The technology has many advantages and provides new opportunities when coating tool inserts. It enables the formation of coatings that are very dense and compact, as well as extremely hard and tough. They have a homogeneous structure and exhibit an even thickness, even on complex tool geometries. They also demonstrate good layer adhesion, ensuring cutting edge stability. Thanks to its high temperature resistance, the coating serves as a heat shield and reduces the amount of heat transferred to the carbide.
Optimised geometry for dynamic HPC milling
Making its UK debut will be Horn's expanded DS range of solid carbide end mills with a new geometry for HPC (high-performance cutting) milling of high strength steels at elevated material removal rates. It particularly excels in dynamic roughing applications as well as in standard roughing cycles. Different helix angles create an irregular tooth pitch, making operation exceptionally smooth. The end mills are available in diameters from 2 mm to 16 mm as standard, with four or five flutes.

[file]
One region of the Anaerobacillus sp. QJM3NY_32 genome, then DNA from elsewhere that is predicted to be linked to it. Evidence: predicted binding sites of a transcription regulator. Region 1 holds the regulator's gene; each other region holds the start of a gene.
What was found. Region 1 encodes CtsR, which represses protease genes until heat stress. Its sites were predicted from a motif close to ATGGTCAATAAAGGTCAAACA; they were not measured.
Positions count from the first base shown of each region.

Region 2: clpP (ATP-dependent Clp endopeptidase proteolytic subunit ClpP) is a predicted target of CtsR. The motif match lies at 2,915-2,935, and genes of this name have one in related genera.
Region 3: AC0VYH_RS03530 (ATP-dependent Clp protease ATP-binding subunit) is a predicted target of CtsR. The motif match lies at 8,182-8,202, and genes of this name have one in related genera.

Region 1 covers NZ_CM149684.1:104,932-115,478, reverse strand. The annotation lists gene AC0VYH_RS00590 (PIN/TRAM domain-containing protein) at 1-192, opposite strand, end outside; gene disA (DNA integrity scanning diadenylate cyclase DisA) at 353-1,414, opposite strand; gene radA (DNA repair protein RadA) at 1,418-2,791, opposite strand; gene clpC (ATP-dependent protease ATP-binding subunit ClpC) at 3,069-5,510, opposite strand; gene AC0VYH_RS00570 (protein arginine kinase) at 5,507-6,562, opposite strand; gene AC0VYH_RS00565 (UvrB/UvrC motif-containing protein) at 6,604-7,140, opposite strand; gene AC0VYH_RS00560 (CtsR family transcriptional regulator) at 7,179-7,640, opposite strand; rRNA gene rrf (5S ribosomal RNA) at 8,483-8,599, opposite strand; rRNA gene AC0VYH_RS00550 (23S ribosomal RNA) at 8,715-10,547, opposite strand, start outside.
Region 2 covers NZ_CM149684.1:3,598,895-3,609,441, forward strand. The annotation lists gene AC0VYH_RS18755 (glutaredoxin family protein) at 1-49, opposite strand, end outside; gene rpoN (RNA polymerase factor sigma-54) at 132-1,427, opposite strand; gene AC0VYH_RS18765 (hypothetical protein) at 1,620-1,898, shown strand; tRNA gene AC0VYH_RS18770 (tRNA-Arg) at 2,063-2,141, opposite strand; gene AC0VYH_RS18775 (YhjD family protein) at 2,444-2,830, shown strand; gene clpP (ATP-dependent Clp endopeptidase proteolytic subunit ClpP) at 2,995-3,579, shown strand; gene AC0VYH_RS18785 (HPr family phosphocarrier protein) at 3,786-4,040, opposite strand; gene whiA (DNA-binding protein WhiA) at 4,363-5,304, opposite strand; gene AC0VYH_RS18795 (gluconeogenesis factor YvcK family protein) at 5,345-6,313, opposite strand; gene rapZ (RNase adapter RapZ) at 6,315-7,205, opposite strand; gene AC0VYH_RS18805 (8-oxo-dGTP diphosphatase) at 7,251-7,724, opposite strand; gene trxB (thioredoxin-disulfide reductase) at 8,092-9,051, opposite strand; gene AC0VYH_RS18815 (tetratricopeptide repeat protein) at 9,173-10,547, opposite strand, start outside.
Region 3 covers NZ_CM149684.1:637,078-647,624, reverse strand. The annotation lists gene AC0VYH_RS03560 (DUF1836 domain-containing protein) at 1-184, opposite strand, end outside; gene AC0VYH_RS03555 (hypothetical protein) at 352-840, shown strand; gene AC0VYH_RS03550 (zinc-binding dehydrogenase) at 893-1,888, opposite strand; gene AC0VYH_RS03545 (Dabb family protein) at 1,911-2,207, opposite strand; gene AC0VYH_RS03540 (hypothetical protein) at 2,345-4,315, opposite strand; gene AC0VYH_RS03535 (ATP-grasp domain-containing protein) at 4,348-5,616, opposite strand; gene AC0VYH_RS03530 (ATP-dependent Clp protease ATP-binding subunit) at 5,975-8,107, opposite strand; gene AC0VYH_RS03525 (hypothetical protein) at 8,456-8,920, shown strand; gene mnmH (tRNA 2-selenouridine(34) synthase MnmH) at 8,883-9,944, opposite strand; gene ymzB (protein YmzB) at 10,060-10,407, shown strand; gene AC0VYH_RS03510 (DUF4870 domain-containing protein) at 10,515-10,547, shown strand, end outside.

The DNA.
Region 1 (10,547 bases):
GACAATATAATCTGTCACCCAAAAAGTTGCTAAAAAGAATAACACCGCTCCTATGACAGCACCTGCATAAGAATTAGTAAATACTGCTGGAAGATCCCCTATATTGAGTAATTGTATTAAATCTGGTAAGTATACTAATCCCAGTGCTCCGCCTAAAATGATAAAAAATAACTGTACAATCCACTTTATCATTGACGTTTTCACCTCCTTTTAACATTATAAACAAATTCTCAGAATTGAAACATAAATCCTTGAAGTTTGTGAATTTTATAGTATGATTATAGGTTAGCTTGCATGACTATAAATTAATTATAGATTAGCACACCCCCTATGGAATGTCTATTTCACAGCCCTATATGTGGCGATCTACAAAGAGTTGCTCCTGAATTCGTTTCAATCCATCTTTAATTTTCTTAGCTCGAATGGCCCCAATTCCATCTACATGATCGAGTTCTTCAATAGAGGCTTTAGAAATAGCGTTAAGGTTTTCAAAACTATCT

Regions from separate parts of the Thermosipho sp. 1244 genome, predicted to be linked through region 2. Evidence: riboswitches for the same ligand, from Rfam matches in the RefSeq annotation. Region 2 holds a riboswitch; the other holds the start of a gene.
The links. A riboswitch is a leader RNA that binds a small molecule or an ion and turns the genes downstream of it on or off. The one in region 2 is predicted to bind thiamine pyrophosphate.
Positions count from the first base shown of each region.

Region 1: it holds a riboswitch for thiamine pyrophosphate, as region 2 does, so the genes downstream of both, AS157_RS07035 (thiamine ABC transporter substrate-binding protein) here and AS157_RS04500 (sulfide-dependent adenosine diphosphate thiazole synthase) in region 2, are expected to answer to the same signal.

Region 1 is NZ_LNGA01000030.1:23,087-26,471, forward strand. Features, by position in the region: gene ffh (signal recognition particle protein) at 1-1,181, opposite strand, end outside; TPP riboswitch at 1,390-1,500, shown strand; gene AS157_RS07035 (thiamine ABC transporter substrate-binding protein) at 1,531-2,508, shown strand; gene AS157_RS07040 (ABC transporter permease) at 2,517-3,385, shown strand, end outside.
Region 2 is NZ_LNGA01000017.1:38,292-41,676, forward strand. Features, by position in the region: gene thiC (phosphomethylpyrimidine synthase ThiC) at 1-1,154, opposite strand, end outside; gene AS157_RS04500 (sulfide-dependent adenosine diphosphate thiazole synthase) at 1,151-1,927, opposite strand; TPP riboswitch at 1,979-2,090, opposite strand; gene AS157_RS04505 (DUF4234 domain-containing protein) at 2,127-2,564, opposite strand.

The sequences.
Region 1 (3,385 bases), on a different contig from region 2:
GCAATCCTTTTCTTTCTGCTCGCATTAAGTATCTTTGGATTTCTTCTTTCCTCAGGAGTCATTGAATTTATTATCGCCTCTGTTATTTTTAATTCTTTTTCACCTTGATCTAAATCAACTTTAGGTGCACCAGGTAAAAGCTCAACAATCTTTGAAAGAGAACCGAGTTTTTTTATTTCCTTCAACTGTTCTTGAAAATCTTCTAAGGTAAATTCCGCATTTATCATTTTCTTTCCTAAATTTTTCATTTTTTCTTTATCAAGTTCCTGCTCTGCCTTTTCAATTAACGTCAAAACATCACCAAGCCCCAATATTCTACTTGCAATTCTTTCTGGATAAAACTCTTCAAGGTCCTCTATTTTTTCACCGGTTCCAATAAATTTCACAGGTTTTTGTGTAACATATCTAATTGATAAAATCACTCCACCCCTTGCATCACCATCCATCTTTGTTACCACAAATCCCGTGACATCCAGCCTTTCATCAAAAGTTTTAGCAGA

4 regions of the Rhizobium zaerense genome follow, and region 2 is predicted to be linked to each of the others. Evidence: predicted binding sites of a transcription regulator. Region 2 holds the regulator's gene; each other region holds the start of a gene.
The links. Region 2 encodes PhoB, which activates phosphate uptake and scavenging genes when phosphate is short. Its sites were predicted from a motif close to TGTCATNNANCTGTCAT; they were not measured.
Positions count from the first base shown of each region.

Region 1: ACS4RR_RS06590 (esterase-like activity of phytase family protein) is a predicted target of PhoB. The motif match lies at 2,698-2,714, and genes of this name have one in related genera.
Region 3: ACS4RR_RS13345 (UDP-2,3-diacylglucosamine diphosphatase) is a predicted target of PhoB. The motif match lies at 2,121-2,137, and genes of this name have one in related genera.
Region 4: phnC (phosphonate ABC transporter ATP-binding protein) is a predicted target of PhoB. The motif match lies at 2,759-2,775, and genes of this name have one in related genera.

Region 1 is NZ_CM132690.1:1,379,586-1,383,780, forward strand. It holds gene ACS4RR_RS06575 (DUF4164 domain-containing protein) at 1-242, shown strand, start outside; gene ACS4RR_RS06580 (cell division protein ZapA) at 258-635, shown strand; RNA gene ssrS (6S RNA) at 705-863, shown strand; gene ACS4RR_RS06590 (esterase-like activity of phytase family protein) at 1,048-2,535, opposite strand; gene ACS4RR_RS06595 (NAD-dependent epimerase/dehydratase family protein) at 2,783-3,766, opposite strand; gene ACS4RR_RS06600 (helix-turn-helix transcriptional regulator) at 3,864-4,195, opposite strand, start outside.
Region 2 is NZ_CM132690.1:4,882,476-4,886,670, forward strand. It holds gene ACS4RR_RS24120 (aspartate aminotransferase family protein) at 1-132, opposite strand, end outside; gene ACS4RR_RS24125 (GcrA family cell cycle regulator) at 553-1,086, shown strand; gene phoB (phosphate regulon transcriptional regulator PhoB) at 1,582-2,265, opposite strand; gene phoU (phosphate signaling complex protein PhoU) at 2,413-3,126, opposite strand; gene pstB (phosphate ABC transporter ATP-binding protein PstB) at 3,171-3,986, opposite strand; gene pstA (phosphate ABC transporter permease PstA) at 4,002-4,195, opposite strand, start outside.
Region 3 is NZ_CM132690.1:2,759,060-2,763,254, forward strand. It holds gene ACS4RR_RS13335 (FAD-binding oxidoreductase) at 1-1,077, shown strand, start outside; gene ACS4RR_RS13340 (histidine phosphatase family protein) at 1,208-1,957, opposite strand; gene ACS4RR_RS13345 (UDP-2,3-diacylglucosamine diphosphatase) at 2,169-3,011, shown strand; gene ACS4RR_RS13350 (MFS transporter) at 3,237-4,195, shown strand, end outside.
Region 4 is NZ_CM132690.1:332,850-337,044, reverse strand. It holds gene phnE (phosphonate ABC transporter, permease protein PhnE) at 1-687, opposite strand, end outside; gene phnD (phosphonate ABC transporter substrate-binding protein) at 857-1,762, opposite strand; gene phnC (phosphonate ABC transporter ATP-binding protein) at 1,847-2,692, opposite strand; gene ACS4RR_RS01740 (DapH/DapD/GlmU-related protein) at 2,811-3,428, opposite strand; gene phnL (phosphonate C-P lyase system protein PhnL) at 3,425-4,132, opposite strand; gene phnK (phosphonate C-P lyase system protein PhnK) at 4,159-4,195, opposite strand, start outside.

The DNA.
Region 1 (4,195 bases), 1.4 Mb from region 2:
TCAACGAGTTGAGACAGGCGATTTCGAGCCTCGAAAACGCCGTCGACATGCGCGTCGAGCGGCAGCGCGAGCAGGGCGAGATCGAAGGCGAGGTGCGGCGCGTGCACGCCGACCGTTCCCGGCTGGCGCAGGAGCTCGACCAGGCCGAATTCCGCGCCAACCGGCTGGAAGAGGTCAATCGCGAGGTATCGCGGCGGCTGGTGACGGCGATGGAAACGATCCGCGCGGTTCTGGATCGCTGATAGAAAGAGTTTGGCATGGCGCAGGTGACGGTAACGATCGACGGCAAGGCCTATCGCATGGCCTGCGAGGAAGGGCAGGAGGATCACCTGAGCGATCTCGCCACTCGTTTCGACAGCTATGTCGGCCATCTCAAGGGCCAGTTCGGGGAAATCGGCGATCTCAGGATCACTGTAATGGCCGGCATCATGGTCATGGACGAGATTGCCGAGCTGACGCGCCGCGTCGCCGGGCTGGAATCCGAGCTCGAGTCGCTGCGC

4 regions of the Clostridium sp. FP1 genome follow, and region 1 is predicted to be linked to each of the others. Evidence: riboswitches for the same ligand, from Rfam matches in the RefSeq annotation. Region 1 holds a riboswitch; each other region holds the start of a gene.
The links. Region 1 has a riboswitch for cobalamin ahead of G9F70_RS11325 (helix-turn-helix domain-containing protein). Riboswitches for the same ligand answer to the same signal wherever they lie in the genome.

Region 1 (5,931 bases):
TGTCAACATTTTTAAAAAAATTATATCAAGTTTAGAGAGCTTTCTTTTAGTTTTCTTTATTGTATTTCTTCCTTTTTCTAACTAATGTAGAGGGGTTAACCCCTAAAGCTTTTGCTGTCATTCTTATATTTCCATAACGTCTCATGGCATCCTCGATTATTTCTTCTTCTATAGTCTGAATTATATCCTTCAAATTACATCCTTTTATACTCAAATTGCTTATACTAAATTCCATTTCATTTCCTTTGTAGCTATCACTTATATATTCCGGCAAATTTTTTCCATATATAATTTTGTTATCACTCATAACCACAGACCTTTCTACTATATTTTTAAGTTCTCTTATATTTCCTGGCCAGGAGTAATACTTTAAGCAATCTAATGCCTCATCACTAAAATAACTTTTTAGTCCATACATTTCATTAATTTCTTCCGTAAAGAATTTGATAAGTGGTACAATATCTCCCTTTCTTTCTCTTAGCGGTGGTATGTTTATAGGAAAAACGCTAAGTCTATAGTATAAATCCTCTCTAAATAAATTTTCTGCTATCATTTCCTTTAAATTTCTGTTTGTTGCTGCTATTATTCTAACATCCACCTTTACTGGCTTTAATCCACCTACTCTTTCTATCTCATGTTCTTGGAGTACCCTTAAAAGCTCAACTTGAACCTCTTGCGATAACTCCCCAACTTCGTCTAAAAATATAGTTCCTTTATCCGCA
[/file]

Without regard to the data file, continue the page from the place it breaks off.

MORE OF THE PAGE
The tools’ optimised face geometry reduces the cutting pressure during linear or circular ramping. Improved chip spaces ensure optimal process reliability during chip formation and removal. The system also demonstrates good performance during finishing. Smooth operation means that high surface quality can be achieved during side milling, for example. HPC milling of high strength steels at fast metal removal rates places significant demands on the tools. New carbide substrates and new tool coating technologies make this process feasible. Horn relies on the ES3P grade, again with a HiPIMS coating.